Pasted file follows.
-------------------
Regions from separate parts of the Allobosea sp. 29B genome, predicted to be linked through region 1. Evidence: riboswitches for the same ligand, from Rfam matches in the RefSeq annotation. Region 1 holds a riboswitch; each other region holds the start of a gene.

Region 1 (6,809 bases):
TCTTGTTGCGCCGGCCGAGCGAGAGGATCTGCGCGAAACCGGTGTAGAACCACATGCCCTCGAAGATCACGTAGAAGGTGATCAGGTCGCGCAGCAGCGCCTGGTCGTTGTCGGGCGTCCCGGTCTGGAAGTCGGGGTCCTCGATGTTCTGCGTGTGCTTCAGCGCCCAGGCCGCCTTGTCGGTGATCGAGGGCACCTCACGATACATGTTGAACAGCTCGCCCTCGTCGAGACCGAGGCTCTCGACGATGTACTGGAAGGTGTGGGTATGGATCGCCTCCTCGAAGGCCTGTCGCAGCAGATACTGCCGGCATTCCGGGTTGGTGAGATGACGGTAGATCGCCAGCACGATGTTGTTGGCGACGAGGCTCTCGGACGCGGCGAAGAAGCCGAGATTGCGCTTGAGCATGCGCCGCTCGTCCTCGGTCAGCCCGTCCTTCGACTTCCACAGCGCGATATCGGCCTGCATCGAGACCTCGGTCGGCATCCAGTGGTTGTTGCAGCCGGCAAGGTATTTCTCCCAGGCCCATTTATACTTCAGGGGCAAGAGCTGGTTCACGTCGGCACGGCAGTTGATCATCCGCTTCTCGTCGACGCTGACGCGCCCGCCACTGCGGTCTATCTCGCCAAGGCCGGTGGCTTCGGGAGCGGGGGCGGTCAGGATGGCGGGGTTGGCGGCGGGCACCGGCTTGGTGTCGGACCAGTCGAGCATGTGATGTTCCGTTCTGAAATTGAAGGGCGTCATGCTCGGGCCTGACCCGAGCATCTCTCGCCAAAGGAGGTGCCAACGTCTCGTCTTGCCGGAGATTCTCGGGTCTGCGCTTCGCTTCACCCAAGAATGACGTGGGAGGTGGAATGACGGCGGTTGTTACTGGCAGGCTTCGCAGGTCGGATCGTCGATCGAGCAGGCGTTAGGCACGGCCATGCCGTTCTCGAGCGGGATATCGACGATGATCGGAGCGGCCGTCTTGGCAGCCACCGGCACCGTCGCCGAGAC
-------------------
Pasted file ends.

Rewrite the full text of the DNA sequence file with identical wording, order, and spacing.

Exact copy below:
Regions from separate parts of the Allobosea sp. 29B genome, predicted to be linked through region 1. Evidence: riboswitches for the same ligand, from Rfam matches in the RefSeq annotation. Region 1 holds a riboswitch; each other region holds the start of a gene.

Region 1 (6,809 bases):
TCTTGTTGCGCCGGCCGAGCGAGAGGATCTGCGCGAAACCGGTGTAGAACCACATGCCCTCGAAGATCACGTAGAAGGTGATCAGGTCGCGCAGCAGCGCCTGGTCGTTGTCGGGCGTCCCGGTCTGGAAGTCGGGGTCCTCGATGTTCTGCGTGTGCTTCAGCGCCCAGGCCGCCTTGTCGGTGATCGAGGGCACCTCACGATACATGTTGAACAGCTCGCCCTCGTCGAGACCGAGGCTCTCGACGATGTACTGGAAGGTGTGGGTATGGATCGCCTCCTCGAAGGCCTGTCGCAGCAGATACTGCCGGCATTCCGGGTTGGTGAGATGACGGTAGATCGCCAGCACGATGTTGTTGGCGACGAGGCTCTCGGACGCGGCGAAGAAGCCGAGATTGCGCTTGAGCATGCGCCGCTCGTCCTCGGTCAGCCCGTCCTTCGACTTCCACAGCGCGATATCGGCCTGCATCGAGACCTCGGTCGGCATCCAGTGGTTGTTGCAGCCGGCAAGGTATTTCTCCCAGGCCCATTTATACTTCAGGGGCAAGAGCTGGTTCACGTCGGCACGGCAGTTGATCATCCGCTTCTCGTCGACGCTGACGCGCCCGCCACTGCGGTCTATCTCGCCAAGGCCGGTGGCTTCGGGAGCGGGGGCGGTCAGGATGGCGGGGTTGGCGGCGGGCACCGGCTTGGTGTCGGACCAGTCGAGCATGTGATGTTCCGTTCTGAAATTGAAGGGCGTCATGCTCGGGCCTGACCCGAGCATCTCTCGCCAAAGGAGGTGCCAACGTCTCGTCTTGCCGGAGATTCTCGGGTCTGCGCTTCGCTTCACCCAAGAATGACGTGGGAGGTGGAATGACGGCGGTTGTTACTGGCAGGCTTCGCAGGTCGGATCGTCGATCGAGCAGGCGTTAGGCACGGCCATGCCGTTCTCGAGCGGGATATCGACGATGATCGGAGCGGCCGTCTTGGCAGCCACCGGCACCGTCGCCGAGAC